It’s not quite what the Ides of March was to Julius Caesar, but government contractors do have plenty to worry about come October 25. That’s the day phased implementation of Executive Order 13673, “Fair Pay and Safe Workplaces,” begins. Effective that day, offerors on contracts exceeding $50 million will have to represent, to the best of their knowledge and belief, whether — since October 25, 2015 — there were findings that they violated any of 14 federal statutes and executive orders listed in the order and the implementing regulations. Those laws address wage and hour, safety and health, collective bargaining, family and medical leave, and civil rights protections. Contracting officers will be required to consider those disclosures in determining whether an offeror is a responsible source that has a satisfactory record of integrity and business ethics.

Why worry?

First, because the U.S. Department of Labor has ruled that disclosures must include even allegations that the contractor violated the Service Contract Act, Davis-Bacon Act, Fair Labor Standards, Occupational Safety & Health Act and other labor laws. Whether that will result in “fair pay” or “safe workplaces” remains to be seen, but it doesn’t sound fair to contractors. In fact, the rules have been challenged in court, but for now, they are the law.

A related reason to worry is that the laws listed in the executive order are so complicated that thousands of well-meaning, honest employers, including government contractors, may violate them in some way with some frequency. Now, those mistakes may be a consideration in whether those companies get contracts.

Third, a failure to disclose, where disclosure is required, may be regarded as a false statement.

So, what should contractors do?

There are some steps contractors can, and should, take to mitigate the impact of these new requirements.

  1. In order to make proper disclosures, contractors should identify any “administrative merits determinations,” “arbitral awards or decisions,” or “civil judgments” against them on or after October 25, 2015 that involved the listed laws. (The terms in the preceding sentence have detailed definitions in the rules.) As bad as disclosure could be, inaccurate disclosures could be worse.
  2. Contractors should review the steps they have taken to correct the violations of, and improve compliance with, the listed laws. Such corrective measures could be considered by contracting officers as mitigating factors. In particular, contractors should discover any systemic problems that led to the award/decision/judgment and correct them. Paying the damages awarded is not enough because that does not demonstrate a commitment to not violate the law in the future.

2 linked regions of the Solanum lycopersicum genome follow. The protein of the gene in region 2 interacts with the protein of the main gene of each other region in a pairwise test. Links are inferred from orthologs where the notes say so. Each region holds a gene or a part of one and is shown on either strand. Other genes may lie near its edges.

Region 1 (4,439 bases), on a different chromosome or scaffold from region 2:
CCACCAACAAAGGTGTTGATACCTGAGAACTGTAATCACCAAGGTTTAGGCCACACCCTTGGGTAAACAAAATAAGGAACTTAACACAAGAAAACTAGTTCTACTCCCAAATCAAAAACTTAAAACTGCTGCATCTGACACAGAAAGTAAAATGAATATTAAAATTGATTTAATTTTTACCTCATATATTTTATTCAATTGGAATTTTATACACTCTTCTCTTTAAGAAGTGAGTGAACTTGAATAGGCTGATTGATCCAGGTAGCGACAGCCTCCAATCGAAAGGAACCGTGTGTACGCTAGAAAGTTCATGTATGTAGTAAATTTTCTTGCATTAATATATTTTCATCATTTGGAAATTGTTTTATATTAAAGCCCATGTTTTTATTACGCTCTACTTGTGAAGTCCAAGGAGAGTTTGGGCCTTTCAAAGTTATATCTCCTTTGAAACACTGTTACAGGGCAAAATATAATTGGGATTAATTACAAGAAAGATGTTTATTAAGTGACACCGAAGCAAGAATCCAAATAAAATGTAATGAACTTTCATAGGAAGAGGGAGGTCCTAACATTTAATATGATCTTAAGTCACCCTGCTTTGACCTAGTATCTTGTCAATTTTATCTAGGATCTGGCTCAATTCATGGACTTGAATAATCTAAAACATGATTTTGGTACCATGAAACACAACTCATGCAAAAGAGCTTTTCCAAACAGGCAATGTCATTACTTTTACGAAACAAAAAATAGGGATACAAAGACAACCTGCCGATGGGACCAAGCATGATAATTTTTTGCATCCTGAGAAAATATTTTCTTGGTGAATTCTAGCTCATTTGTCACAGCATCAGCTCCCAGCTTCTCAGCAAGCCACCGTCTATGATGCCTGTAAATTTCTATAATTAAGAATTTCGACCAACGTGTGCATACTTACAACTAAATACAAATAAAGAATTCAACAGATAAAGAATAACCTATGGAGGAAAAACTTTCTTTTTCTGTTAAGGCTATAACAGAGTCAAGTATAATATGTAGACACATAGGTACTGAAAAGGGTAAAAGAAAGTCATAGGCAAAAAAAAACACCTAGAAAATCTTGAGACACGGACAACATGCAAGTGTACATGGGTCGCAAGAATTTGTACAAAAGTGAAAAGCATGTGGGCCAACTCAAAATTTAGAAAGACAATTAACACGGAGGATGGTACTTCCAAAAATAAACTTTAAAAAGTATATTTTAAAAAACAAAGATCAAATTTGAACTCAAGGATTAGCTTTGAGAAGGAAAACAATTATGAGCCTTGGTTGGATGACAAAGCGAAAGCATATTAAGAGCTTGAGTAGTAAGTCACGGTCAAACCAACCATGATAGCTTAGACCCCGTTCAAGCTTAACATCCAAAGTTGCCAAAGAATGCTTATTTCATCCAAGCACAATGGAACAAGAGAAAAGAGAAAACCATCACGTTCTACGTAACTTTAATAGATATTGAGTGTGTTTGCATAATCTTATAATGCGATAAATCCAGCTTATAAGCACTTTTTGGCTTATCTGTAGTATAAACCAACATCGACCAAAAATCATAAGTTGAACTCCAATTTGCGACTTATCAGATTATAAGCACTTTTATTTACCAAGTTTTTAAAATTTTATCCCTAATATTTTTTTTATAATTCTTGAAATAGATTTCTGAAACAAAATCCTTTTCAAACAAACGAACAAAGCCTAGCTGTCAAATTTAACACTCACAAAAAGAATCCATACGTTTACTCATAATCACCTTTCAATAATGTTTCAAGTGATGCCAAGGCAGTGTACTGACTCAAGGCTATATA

3. Consider obtaining a “pre-assessment” from DOL. There are pros and cons to this, of course.
  4. Strongly consider performing, or having performed, labor law compliance audits. Such audits could be performed in-house but are best performed by outside consultants such as lawyers or human resources professionals. The audits review the employer’s labor policies and practices to identify past violations or vulnerabilities that could lead to future violations. Such audits may consider, for example:
    – whether personnel who are being treated as independent contractors meet the legal tests for that classification;
    – whether workers being treated as exempt from the FLSA, SCA and DBA are correctly classified;
    – whether working time and overtime are being calculated and compensated properly;
    – whether FMLA leave is being properly administered; and
    – whether documentation of terminations and other employment actions is sufficient to survive scrutiny under laws such as Title VII, the ADA and the ADEA, among others.
    Experienced compliance auditors also can help contractors correct past wrongs with a minimum of unwanted attention.
  5. If they have past labor law violations, train or re-train their personnel, especially managers. It is insufficient to have an employee handbook that prohibits off-the-clock work, for example. Managers must be trained to honor the rules and employees’ rights.
  6. Examine any pending labor litigation and administrative investigations or proceedings and consider which cases to settle. Of course, many considerations impact whether a company settles a lawsuit of any kind. The executive order introduces a new consideration, however, since it requires disclosure of every “administrative merits determination, arbitral award or decision, or civil judgment.” It does not appear to require disclosure of all settlements, though some may have to be disclosed depending on the specific terminology and paperwork used in the settlement. Thus, a contractor that settles claims may be able to shorten the list of disclosures it will be required to make.

Most importantly, contractors should make sure they understand what is required under these new rules.